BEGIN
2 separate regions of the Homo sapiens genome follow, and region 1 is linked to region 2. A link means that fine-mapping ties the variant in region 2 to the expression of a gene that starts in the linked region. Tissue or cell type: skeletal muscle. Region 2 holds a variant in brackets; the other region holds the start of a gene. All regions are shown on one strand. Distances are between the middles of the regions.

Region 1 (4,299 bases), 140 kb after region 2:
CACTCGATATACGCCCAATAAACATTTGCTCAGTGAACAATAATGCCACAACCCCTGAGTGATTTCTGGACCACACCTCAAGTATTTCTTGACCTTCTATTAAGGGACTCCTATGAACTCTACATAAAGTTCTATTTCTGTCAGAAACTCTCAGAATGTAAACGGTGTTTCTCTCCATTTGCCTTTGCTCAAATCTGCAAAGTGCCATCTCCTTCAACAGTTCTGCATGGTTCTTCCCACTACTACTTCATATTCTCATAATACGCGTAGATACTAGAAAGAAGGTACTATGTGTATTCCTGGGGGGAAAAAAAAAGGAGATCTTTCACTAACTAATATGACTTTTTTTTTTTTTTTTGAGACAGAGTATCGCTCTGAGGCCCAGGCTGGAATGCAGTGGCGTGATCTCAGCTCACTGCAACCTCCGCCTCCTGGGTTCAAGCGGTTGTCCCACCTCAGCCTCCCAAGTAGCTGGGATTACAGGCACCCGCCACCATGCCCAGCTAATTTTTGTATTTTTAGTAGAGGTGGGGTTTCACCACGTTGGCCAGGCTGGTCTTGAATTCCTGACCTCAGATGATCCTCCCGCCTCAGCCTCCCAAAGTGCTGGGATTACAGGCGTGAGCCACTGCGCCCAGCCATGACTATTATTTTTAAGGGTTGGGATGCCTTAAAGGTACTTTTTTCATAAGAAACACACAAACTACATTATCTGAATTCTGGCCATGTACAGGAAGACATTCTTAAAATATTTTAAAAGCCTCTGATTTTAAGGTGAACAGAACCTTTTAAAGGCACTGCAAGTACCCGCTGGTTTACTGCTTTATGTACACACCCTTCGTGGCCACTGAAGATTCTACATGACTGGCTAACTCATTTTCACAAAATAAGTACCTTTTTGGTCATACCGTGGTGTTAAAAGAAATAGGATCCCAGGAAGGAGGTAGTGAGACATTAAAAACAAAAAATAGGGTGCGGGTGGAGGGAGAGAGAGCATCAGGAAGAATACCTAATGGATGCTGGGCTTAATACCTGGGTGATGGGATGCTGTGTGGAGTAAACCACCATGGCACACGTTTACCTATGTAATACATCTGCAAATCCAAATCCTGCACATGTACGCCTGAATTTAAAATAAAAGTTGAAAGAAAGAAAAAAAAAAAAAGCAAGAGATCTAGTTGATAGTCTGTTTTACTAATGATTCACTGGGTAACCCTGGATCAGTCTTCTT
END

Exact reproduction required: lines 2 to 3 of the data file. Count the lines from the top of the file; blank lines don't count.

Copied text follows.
Region 1 (4,299 bases), 140 kb after region 2:
CACTCGATATACGCCCAATAAACATTTGCTCAGTGAACAATAATGCCACAACCCCTGAGTGATTTCTGGACCACACCTCAAGTATTTCTTGACCTTCTATTAAGGGACTCCTATGAACTCTACATAAAGTTCTATTTCTGTCAGAAACTCTCAGAATGTAAACGGTGTTTCTCTCCATTTGCCTTTGCTCAAATCTGCAAAGTGCCATCTCCTTCAACAGTTCTGCATGGTTCTTCCCACTACTACTTCATATTCTCATAATACGCGTAGATACTAGAAAGAAGGTACTATGTGTATTCCTGGGGGGAAAAAAAAAGGAGATCTTTCACTAACTAATATGACTTTTTTTTTTTTTTTTGAGACAGAGTATCGCTCTGAGGCCCAGGCTGGAATGCAGTGGCGTGATCTCAGCTCACTGCAACCTCCGCCTCCTGGGTTCAAGCGGTTGTCCCACCTCAGCCTCCCAAGTAGCTGGGATTACAGGCACCCGCCACCATGCCCAGCTAATTTTTGTATTTTTAGTAGAGGTGGGGTTTCACCACGTTGGCCAGGCTGGTCTTGAATTCCTGACCTCAGATGATCCTCCCGCCTCAGCCTCCCAAAGTGCTGGGATTACAGGCGTGAGCCACTGCGCCCAGCCATGACTATTATTTTTAAGGGTTGGGATGCCTTAAAGGTACTTTTTTCATAAGAAACACACAAACTACATTATCTGAATTCTGGCCATGTACAGGAAGACATTCTTAAAATATTTTAAAAGCCTCTGATTTTAAGGTGAACAGAACCTTTTAAAGGCACTGCAAGTACCCGCTGGTTTACTGCTTTATGTACACACCCTTCGTGGCCACTGAAGATTCTACATGACTGGCTAACTCATTTTCACAAAATAAGTACCTTTTTGGTCATACCGTGGTGTTAAAAGAAATAGGATCCCAGGAAGGAGGTAGTGAGACATTAAAAACAAAAAATAGGGTGCGGGTGGAGGGAGAGAGAGCATCAGGAAGAATACCTAATGGATGCTGGGCTTAATACCTGGGTGATGGGATGCTGTGTGGAGTAAACCACCATGGCACACGTTTACCTATGTAATACATCTGCAAATCCAAATCCTGCACATGTACGCCTGAATTTAAAATAAAAGTTGAAAGAAAGAAAAAAAAAAAAAGCAAGAGATCTAGTTGATAGTCTGTTTTACTAATGATTCACTGGGTAACCCTGGATCAGTCTTCTT